"Isn't it shocking the way telephone manners have deteriorated?" Miss Manners is often asked.

How's that? Can't hear you. Someone here is shouting. Now someone else is complaining that this is too loud.

Oh, she supposes they have. The truth is, however, that they were terrible from the very beginning.

Miss Manners would not dream of saying a word against dear Alexander Graham Bell or dear Thomas Edison, to whom we have such reason to be grateful. But they might have stuck to what they knew and refrained from trying to invent etiquette. You don't see Miss Manners messing around in their areas.

It was Mr. Bell who established the principle that people should drop whatever they are doing and attend immediately to whoever happens to be calling them on the telephone. Understandably, he was somewhat overexcited at the time. Not only had he invented the telephone, but he was in the middle of testing whether it could carry speech when he made a mess spilling battery acid.

It was enough to rattle anyone, but he should not have forgotten to say "please" when he called to his assistant, "Mr. Watson, come here. I want to see you!" And he should not have taken it for granted that anyone on the other end of a telephone has nothing better to do than to rush to its summons.

His later choice of the proper word with which to answer the telephone was also unfortunate. It was "Ahoy!" But the amendment proposed by Mr. Edison, "Hello," is not much better, although it is now familiar to us.

For one thing, it was probably a misspelling of the British "Halloo," which is considered fit to shout at hounds. More important, it contains no information. Two people who cannot see each other exchange hellos, without enlightening the caller about who has picked up the telephone or the person called about who is calling.

We have lumbered along with these manners from then on, even to the point of resenting and resisting the inventions that came along to solve the problems they created.

The answering machine, which solved the problem of having to be forever on-call, was deeply resented when it first appeared. The idea that people "screened their calls" was considered insulting, as if it had ever made sense not to have any choice about whom to talk to when.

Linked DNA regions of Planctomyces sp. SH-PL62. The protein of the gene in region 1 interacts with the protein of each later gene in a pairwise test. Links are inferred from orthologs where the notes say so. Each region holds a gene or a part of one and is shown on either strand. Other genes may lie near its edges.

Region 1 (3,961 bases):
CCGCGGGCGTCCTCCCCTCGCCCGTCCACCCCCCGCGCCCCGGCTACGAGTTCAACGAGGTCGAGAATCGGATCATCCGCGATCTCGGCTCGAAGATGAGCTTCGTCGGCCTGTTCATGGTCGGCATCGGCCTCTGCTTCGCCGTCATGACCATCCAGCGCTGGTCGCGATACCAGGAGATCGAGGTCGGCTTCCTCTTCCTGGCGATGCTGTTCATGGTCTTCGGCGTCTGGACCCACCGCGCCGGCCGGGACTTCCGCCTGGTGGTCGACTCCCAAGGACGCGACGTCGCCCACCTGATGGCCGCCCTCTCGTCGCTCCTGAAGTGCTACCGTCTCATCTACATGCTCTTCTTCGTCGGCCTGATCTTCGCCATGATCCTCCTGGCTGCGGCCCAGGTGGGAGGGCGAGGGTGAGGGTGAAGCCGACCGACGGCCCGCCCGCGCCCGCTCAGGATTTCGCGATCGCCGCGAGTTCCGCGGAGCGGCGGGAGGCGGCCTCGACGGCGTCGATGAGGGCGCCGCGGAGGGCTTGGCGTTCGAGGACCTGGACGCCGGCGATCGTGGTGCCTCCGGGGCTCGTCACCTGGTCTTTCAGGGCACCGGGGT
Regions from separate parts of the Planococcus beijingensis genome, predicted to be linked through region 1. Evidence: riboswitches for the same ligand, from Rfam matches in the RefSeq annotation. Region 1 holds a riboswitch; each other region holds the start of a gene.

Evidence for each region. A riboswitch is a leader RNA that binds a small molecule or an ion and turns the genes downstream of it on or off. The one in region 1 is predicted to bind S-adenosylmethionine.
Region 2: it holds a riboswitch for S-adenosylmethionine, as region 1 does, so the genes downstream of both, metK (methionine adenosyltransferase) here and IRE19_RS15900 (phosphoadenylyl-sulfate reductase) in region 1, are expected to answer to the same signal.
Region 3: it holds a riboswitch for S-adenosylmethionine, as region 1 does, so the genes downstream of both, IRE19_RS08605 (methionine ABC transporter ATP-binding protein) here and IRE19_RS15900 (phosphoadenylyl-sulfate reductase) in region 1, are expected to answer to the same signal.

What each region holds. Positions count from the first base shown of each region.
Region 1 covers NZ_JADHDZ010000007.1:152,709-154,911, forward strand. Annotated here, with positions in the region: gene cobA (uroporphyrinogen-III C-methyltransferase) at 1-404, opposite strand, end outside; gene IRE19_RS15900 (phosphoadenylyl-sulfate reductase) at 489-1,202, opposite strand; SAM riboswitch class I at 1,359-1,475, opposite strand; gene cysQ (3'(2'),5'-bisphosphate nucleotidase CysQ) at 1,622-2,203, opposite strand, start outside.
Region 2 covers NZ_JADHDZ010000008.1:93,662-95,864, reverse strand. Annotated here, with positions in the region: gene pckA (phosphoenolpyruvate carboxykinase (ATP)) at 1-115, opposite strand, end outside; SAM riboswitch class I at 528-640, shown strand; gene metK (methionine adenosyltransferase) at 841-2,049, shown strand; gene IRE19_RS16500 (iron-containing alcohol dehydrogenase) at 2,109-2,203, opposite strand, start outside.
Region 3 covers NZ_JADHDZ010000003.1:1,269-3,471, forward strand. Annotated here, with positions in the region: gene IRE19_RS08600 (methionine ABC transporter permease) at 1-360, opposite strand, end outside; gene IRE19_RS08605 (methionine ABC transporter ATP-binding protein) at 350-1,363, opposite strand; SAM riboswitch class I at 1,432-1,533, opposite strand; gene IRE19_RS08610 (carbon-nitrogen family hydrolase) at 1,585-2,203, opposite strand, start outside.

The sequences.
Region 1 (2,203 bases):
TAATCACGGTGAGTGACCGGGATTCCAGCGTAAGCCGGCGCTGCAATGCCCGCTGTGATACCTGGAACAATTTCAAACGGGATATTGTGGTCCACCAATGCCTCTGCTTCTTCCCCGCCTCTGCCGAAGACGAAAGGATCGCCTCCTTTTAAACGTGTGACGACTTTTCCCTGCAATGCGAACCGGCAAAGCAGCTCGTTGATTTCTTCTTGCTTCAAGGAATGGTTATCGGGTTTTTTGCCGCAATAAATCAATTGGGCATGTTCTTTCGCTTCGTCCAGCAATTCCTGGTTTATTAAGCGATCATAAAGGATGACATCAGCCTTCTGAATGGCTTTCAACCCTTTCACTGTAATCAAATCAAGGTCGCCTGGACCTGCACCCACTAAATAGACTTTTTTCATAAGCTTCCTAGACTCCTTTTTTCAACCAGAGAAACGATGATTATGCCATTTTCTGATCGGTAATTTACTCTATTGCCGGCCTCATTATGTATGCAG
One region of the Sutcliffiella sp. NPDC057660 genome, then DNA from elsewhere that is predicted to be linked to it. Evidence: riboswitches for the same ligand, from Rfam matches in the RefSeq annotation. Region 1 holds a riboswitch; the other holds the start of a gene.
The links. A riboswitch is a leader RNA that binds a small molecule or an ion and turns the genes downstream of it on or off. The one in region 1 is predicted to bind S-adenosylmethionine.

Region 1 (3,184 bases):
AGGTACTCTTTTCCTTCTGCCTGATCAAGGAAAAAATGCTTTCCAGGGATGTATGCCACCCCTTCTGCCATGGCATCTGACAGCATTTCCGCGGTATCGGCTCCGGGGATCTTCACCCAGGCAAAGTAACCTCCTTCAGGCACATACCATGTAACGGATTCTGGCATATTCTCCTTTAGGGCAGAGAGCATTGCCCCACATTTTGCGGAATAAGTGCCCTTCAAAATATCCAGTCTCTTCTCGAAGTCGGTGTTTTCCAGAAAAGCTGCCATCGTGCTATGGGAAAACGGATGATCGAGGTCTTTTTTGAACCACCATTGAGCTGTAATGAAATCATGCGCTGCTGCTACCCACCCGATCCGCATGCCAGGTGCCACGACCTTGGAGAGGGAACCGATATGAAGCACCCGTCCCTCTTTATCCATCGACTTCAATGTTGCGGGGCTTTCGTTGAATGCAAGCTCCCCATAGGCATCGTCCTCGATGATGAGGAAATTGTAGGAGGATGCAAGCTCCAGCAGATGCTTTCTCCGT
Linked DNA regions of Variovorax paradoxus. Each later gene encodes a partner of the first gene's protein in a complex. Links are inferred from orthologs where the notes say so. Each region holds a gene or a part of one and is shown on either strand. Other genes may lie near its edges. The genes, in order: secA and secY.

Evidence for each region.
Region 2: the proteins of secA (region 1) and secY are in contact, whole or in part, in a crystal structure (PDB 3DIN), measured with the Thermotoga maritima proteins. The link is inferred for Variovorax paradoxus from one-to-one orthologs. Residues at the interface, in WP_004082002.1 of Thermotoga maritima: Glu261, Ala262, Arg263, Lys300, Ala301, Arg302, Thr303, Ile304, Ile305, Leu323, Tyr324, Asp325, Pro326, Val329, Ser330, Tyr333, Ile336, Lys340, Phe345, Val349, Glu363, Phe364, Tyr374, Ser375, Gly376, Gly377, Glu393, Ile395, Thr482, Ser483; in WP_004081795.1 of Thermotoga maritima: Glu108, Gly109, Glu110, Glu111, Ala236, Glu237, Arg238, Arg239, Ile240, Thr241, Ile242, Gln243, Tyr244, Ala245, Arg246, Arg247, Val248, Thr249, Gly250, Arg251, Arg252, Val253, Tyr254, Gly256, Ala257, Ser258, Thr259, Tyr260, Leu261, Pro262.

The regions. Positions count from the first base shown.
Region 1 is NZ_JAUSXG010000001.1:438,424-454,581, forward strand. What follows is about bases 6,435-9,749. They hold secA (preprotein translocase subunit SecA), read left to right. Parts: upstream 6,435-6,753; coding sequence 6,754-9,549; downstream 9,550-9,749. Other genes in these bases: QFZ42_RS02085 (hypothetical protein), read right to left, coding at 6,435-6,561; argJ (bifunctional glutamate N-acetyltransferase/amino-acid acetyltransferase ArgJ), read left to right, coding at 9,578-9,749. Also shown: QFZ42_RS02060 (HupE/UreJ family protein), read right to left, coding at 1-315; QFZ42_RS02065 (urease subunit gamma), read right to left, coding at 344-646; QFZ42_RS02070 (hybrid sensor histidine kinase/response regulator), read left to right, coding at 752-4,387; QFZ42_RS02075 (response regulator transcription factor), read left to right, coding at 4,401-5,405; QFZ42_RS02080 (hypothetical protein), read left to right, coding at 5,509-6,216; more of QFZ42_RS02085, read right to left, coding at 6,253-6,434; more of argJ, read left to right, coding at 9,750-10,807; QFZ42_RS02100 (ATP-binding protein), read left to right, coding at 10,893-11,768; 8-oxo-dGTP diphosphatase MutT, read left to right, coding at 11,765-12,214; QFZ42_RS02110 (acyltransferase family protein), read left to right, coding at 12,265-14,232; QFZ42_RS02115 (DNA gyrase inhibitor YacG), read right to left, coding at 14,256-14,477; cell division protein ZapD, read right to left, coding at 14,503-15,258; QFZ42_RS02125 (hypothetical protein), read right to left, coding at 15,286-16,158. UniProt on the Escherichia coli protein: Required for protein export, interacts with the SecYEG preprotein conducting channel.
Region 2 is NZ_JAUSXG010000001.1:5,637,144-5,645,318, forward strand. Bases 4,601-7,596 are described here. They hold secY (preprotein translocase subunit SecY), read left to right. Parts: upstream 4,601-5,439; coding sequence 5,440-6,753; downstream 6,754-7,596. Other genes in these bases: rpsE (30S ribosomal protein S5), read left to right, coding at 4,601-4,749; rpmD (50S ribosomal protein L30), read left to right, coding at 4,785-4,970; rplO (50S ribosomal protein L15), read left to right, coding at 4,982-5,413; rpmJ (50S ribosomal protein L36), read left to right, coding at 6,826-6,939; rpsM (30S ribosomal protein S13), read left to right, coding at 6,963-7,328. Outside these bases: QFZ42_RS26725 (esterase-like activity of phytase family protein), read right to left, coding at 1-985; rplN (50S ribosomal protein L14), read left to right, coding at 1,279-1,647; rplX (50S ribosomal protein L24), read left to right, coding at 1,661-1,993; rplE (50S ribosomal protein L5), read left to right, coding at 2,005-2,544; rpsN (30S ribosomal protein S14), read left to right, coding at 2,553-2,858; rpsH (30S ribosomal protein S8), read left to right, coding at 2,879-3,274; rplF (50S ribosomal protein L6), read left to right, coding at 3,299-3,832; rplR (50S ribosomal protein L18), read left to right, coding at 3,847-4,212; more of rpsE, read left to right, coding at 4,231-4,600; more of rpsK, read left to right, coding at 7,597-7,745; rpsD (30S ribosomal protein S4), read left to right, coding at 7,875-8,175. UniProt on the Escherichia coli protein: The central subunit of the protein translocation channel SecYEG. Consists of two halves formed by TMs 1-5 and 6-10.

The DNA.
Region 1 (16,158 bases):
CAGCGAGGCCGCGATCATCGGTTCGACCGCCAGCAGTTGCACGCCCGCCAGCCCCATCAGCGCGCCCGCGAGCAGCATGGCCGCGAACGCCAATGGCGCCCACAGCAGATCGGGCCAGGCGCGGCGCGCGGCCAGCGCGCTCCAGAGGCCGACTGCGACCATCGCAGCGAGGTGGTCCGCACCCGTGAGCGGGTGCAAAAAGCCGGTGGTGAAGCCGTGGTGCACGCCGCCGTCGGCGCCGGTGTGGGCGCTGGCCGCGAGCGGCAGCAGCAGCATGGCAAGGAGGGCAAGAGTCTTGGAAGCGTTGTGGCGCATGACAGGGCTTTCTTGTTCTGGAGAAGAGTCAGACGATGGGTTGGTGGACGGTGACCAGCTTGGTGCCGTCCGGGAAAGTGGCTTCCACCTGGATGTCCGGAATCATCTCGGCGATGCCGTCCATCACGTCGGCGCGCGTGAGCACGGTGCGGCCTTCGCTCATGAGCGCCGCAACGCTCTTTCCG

Now the answering machine and voicemail are not only accepted but expected. The same people (Miss Manners suspects) who used to declare indignantly, "I won't talk to a machine!" are indignant if they don't encounter one. "Do they expect me to keep calling back?" they will ask. Or worse, "I don't want to talk to him, I just wanted to leave a message."

Yet the outrageous idea that no one should be out of reach continues to hound people who do not yet have cellular telephones, or, even more provocatively, have them but occasionally turn them off.

Meanwhile, caller identification systems have come along. These not only assist those called in knowing whether the call is one they need to take at the moment, but solve the "hello" problem on one side, at least, by indicating who has called.

This unnerves many callers, Miss Manners has been told. Used to the preliminaries of guessing, they resent being greeted by name. She suggests they get over it. Nobody is more devoted to tradition than she, but there are situations in which a tradition that was originally flawed should be replaced by a sensible one.

People should surely be able to know, before they commit themselves to chatting, who it is who wants to chat. Hello?

Dear Miss Manners:

We all know that pointing is impolite, but could you clarify: does this pointing include all pointing or just pointing at people (or where it may be perceived that one is pointing at a person)? In other words, is it acceptable to point at the lamp on the mantel or a difficult-to-pronounce or unknown word on a menu?

This rule is designed to protect against "Oops, they're talking about me" and "Would you mind getting your finger away from my eye?" In other words, it prohibits only pointing to or toward people. Miss Manners would like to point out that it is not wrong to point as an accompaniment to "That lamp is about to fall off the mantelpiece!" or "I'll have that for dessert, but I'm not even going to try to pronounce it."

Feeling incorrect? E-mail your etiquette questions to Miss Manners (who is distraught that she cannot reply personally) at MissManners@unitedmedia.com or mail to United Media, 200 Madison Ave., New York, N.Y. 10016.

(c) 2004, Judith Martin